COVID-19 vaccine hesitancy: who is hesitant and why? #OxfordMentalHealth

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Nikki Nabavi summarises findings from a recent survey, which suggests that COVID-19 vaccine hesitancy is relatively evenly spread across the population, and that willingness to take a vaccine is closely bound to recognition of the collective importance.

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Can SMS text messages help prevent relapse in schizophrenia and schizoaffective disorder?

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A group of UCL Mental Health MSc students summarise a recent pilot study, which explores the acceptability and feasibility of the Texting for Relapse Prevention (T4RP) programme for people with schizophrenia or schizoaffective disorder.

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Lesbian politics: activism against psycho-pathologisation of homosexuality

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In her debut blog, Karin Jervert looks at a recent study exploring the hidden history of lesbian politics, activism and the movement against psycho-pathologisation of homosexuality during the 1960s, 70s and 80s in the UK.

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Many men do seek help prior to suicide, but are services adequately designed to assess men’s needs?

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Cara Richardson summarises a qualitative photovoice study, which finds that some men who died by suicide did seek help before their death, but the help given was often ineffective.

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Living in anxious times? The rise of anxiety disorders in the UK

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Alice Grishkov and Derek Tracy explore a recent paper, which finds that generalised anxiety disorder is on the rise in the UK, especially in young women.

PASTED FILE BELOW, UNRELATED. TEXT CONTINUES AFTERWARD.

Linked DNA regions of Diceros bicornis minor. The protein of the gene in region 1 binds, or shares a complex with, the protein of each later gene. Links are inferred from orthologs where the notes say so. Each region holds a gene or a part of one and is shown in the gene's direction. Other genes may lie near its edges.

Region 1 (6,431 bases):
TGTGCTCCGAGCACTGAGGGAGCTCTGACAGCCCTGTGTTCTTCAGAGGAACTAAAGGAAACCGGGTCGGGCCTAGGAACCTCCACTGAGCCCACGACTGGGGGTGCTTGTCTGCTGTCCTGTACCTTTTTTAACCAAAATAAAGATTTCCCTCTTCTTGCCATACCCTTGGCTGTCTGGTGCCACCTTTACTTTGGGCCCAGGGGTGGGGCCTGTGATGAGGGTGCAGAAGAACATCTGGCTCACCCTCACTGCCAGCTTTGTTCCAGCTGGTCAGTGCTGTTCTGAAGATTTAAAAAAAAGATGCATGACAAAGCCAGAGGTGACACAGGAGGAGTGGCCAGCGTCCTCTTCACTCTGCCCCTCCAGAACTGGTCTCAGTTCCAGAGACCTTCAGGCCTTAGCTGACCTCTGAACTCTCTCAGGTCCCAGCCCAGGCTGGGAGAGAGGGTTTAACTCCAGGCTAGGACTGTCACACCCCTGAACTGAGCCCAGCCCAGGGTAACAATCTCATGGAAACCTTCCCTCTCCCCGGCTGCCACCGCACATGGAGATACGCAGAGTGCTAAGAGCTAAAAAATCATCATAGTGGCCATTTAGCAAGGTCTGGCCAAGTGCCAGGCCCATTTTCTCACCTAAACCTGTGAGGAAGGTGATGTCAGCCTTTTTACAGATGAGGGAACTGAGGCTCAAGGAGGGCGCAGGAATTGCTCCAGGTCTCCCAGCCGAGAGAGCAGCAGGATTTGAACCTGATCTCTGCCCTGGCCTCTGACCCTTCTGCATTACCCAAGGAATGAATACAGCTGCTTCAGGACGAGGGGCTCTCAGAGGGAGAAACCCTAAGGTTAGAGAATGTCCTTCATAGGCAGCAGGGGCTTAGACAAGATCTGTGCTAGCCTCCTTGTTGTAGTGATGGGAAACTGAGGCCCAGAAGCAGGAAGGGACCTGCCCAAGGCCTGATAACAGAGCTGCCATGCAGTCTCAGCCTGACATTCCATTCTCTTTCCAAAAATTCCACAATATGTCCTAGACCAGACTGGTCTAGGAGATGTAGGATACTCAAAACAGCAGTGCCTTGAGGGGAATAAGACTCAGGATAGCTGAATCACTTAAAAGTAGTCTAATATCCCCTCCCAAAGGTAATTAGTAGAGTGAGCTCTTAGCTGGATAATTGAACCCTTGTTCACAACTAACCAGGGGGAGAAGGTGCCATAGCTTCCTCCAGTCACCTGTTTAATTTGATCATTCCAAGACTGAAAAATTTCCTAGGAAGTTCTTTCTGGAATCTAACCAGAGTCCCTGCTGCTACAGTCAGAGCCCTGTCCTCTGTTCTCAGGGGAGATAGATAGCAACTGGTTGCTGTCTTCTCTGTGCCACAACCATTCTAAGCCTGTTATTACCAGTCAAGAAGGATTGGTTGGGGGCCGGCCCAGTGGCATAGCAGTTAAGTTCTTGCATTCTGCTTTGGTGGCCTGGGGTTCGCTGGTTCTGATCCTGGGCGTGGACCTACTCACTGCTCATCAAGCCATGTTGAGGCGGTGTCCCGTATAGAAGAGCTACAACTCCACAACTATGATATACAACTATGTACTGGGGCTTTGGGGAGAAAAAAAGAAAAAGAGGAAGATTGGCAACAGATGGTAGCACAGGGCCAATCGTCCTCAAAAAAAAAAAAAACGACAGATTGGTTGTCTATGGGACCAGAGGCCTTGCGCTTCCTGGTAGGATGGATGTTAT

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Majority of people with ADHD in Ireland still thought to be untreated, despite increase in treatment rates

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In her debut blog, Poppy Ellis Logan summarises a longitudinal study which finds rates of ADHD prescription increased in Ireland between 2005 and 2015.

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Transcranial direct current stimulation (tDCS) for unipolar and bipolar depression

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Delia Ciobotaru reviews a recent randomised controlled trial on the neurocognitive effects of transcranial direct current stimulation in depression.

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Victimisation and loneliness: who is more likely to become lonely?

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A group of UCL Mental Health MSc students summarise a recent longitudinal twin study of the association between victimisation and loneliness from childhood to young adulthood.

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Race, ethnicity, and disparities in mental health experiences and outcomes #AntiRacistMHResearch

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As we prepare for the next instalment in our “How to be an anti-racist mental health researcher” webinar series, Kam Bhui considers research ethics and how we must disrupt and transform mental health research if we are serious about tackling inequalities and racism.

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Qualitative co-production: involving people with lived experience in co-analysis of qualitative data

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In her debut blog, Nia Coupe summarises a recent study on how people with lived experience can be involved in the analysis of qualitative research data.

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